We don’t see a lot of rocking chairs in motion these days. Maybe people don’t have time to just sit and rock anymore. In my childhood days, a mother rocking a small child to sleep was a common sight. Or a busy farm wife taking time off from her work to rock and comfort one of her small tots that was not feeling well. Grandmothers would rock and knit and recall the old times when their children were young.
Grandfathers would rock while smoking their pipes, and grumble about all the confounded changes that had taken place in the world. Some blamed all or most of the country’s problems on the high-lines that brought electrical power to the rural areas. The weather certainly was not the same since they started taking all of that electricity out of the air. And every time they graveled or oiled another road they were just asking for more trouble. All those people on the move and the exhaust from all of those Model T Fords certainly couldn’t be good for anything. “Now they’re even putting big boxes on those contraptions and hauling hogs to market! It just don’t seem right.”
Rocking in a chair was often referred to as “being on the move without going anywhere.” Today’s senior citizens have a whole different set of options than their parents and grandparents had. And most of them like to “go somewhere.” For some it is 18 holes of golf every day. For others it is a bus tour down to Nashville to see the Grand Ole Opry or to Branson, Missouri. Some enjoy weekend tour to Dakota or Mississippi to one of the gambling casinos. Or to Las Vegas, Reno, Tahoe, Laughlin, or Atlantic City.
Amusement parks and theme parks are now scattered across the country. And big-time sporting events are within the reach of most.
We often saw pictures of President John F. Kennedy in a rocking chair. Some said he found that rocking brought some comfort to his injured, aching back. Song writers have found the chairs to be good subjects for their work. One famous song title said, “Old Rocking Chair’s Got Me.” Another set of lyrics told of rocking away troubles and cares by “just sitting doing nothing in an easy rocking chair.” And a more recent song hit by Country Music icon George Jones proclaims, “I Don’t Need Your Rocking Chair.”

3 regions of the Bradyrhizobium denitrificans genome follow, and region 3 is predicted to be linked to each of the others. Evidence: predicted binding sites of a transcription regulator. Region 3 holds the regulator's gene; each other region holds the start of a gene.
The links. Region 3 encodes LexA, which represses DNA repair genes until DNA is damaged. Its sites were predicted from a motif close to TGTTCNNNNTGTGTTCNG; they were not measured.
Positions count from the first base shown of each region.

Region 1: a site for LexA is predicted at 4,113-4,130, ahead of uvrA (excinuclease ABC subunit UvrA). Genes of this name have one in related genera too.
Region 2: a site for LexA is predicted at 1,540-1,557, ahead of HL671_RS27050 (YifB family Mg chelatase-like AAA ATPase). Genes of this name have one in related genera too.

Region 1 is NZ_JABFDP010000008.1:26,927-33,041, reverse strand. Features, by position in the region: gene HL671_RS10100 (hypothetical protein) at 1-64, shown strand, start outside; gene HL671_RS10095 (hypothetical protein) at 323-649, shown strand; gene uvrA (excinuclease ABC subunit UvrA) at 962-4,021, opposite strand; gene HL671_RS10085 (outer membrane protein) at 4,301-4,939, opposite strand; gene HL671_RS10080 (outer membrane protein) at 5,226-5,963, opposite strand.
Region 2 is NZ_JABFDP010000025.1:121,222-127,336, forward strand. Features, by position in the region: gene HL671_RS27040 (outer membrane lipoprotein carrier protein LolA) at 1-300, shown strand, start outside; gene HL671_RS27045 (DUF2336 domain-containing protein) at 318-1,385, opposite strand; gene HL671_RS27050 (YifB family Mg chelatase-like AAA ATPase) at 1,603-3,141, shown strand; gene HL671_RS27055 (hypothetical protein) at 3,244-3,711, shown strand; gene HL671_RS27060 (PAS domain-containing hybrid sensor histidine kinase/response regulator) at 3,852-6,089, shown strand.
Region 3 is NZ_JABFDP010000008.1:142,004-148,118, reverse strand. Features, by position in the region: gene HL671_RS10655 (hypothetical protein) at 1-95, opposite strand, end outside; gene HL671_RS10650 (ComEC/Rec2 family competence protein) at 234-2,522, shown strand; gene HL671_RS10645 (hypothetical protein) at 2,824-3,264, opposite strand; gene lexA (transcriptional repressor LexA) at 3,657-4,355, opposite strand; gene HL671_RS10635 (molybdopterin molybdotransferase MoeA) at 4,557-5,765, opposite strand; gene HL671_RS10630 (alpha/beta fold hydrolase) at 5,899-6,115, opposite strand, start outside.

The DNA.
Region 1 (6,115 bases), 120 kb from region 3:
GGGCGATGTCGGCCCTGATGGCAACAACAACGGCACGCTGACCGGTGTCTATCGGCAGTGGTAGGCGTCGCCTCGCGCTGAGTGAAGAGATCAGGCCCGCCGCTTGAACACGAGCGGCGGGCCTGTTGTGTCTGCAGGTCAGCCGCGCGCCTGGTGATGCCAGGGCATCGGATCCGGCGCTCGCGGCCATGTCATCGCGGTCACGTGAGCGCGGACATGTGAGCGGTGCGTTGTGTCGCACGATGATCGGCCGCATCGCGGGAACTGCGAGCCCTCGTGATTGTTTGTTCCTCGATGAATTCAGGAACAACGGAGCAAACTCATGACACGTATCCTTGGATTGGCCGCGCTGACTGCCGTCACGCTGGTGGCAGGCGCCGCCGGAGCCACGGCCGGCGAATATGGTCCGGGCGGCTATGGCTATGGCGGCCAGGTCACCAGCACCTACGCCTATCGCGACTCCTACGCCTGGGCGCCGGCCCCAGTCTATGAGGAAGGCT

The old lady likes to look out –
When a long day’s almost done –
From her westward-facing window
She watches the setting sun.
Then at dusk, in the big parlor,
Over near the open stair,
She greets her last true companion,
Her old platform rocking chair.
She recalls her faithful husband –
They’d shared years and smiles and tears –
Until at last he sagged and fell
Beneath the weight of the years.
She recalls how proud he had been
Of the six children she bore.
Feels a bit sad, thinking how she
Seldom sees them anymore.
‘Cause years raced by, as years tend to.
Before long, the kids had flown,
Leaving just her and her husband
In the big house, all alone.
When he left this world for heaven –
A life she could not yet share –
She did much praying and grieving
In this same old rocking chair.
She’s sure she feels more content here
Than the richest millionaire.
She has one friend she can count on,
Her old true-blue rocking chair.
At times the nursing home beckons,
But she refuses to go.
Why trade one’s own home and hearth for
A life you don’t even know?
So she sits and reminisces,
Now and then says a short prayer,
Thanks God for His every kindness,
And this faithful rocking chair.